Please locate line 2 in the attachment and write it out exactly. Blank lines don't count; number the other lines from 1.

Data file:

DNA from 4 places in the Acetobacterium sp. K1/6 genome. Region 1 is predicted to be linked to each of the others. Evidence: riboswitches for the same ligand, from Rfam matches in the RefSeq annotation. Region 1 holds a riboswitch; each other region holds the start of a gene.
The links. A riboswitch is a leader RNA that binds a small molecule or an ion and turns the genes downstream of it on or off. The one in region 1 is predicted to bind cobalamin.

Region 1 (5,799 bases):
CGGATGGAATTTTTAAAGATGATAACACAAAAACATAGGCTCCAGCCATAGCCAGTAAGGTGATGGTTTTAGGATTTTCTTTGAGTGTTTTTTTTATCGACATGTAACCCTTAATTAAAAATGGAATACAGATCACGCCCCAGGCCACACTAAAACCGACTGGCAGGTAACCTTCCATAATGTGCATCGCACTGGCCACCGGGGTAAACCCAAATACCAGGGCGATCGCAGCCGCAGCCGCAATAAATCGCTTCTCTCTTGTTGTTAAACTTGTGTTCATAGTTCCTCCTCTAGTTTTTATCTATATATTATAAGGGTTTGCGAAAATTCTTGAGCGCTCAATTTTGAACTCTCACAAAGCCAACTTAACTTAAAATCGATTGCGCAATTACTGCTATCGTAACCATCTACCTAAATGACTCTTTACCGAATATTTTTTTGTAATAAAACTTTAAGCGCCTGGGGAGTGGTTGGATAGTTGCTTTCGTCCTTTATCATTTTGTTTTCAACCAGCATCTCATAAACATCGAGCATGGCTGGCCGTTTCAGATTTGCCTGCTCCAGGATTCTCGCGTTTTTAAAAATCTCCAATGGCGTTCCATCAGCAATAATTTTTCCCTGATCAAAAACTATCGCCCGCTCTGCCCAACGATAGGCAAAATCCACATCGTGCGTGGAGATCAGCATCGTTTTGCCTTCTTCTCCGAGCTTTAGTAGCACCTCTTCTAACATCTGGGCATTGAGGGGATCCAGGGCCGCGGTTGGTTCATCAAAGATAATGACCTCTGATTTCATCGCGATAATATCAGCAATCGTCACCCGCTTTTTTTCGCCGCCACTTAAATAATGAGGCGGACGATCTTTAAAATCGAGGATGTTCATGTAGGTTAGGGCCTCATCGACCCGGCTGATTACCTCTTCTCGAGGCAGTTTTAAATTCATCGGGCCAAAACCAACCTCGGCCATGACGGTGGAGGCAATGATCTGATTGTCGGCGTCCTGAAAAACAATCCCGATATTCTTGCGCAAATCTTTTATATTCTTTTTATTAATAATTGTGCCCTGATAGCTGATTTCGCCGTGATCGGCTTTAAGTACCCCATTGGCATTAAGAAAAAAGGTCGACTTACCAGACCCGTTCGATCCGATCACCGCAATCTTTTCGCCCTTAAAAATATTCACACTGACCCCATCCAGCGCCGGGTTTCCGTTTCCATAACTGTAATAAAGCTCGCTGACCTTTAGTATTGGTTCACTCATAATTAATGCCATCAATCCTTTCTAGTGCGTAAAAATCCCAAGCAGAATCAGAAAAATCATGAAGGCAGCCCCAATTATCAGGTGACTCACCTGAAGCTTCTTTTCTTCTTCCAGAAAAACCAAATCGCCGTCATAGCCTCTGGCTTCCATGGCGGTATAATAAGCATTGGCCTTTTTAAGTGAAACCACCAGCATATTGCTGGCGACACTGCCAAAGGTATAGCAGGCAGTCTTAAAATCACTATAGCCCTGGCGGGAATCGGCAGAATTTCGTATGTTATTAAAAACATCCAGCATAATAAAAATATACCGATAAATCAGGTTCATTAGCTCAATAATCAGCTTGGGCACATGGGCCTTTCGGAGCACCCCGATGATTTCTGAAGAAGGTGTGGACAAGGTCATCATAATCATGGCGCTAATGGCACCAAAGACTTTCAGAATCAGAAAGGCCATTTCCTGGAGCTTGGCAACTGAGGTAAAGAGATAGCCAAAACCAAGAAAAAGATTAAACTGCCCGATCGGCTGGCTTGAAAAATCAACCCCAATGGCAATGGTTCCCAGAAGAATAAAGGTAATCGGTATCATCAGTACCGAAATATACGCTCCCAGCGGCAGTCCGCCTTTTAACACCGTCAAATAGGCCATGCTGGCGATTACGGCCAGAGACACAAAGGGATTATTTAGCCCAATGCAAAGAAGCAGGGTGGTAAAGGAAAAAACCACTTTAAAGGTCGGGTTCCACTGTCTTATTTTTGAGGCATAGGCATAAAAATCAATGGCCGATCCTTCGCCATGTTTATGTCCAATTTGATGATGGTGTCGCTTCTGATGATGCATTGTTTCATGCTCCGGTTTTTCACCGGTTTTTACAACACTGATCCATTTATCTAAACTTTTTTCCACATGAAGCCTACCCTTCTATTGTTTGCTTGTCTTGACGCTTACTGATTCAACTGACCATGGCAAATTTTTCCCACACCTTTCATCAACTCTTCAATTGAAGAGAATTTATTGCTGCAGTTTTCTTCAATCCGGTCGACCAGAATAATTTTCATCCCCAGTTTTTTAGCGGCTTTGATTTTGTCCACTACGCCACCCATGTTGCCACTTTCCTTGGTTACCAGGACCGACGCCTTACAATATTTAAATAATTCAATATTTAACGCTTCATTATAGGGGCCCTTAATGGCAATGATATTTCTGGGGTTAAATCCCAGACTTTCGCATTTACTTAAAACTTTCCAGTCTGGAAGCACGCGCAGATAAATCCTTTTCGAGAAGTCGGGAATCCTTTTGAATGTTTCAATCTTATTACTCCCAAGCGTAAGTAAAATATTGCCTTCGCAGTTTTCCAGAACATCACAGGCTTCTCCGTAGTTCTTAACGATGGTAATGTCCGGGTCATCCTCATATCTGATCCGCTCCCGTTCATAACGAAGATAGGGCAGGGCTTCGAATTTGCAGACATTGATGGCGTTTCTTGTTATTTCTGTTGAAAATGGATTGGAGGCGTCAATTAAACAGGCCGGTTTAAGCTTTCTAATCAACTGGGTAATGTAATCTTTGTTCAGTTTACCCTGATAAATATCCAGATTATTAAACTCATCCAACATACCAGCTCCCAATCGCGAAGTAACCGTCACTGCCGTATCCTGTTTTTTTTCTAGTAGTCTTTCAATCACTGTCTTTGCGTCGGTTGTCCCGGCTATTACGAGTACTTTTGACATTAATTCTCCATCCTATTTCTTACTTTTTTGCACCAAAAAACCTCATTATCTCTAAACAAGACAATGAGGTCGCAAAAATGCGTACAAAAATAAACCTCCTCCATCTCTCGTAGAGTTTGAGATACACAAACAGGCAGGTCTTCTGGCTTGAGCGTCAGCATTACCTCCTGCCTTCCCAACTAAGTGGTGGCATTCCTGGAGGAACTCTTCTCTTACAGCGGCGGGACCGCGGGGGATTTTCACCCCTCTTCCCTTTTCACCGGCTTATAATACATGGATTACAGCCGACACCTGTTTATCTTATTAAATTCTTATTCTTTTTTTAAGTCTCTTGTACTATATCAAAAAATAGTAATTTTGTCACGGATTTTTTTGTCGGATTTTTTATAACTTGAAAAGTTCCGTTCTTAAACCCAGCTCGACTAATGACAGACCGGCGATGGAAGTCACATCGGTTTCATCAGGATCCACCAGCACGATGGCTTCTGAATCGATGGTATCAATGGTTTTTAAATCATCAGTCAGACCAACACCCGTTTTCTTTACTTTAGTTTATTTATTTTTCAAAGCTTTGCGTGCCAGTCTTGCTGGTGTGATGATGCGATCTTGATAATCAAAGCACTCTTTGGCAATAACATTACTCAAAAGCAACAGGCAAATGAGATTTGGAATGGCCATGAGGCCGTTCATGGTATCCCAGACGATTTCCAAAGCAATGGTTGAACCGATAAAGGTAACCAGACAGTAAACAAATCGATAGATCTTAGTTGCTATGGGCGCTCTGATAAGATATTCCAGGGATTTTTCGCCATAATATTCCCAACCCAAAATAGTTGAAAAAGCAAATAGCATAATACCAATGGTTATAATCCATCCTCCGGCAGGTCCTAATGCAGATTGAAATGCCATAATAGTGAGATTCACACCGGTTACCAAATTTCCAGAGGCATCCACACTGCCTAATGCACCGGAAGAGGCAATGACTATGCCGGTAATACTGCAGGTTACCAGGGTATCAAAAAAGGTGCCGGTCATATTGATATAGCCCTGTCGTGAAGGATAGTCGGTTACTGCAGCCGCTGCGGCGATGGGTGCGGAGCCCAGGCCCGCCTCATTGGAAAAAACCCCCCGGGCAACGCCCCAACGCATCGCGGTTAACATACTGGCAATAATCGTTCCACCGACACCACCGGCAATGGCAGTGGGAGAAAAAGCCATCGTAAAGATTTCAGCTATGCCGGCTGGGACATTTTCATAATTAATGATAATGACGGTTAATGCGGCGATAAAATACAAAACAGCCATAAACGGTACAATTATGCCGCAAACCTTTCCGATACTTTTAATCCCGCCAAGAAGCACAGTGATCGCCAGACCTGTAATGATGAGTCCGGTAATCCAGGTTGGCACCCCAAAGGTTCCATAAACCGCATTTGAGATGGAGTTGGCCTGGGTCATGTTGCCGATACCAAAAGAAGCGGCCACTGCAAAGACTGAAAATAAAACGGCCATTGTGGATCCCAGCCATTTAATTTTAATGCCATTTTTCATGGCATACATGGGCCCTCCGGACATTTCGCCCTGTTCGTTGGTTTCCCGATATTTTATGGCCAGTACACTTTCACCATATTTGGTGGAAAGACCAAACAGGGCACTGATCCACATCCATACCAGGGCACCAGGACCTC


The links. A riboswitch is a leader RNA that binds a small molecule or an ion and turns the genes downstream of it on or off. The one in region 1 is predicted to bind cobalamin.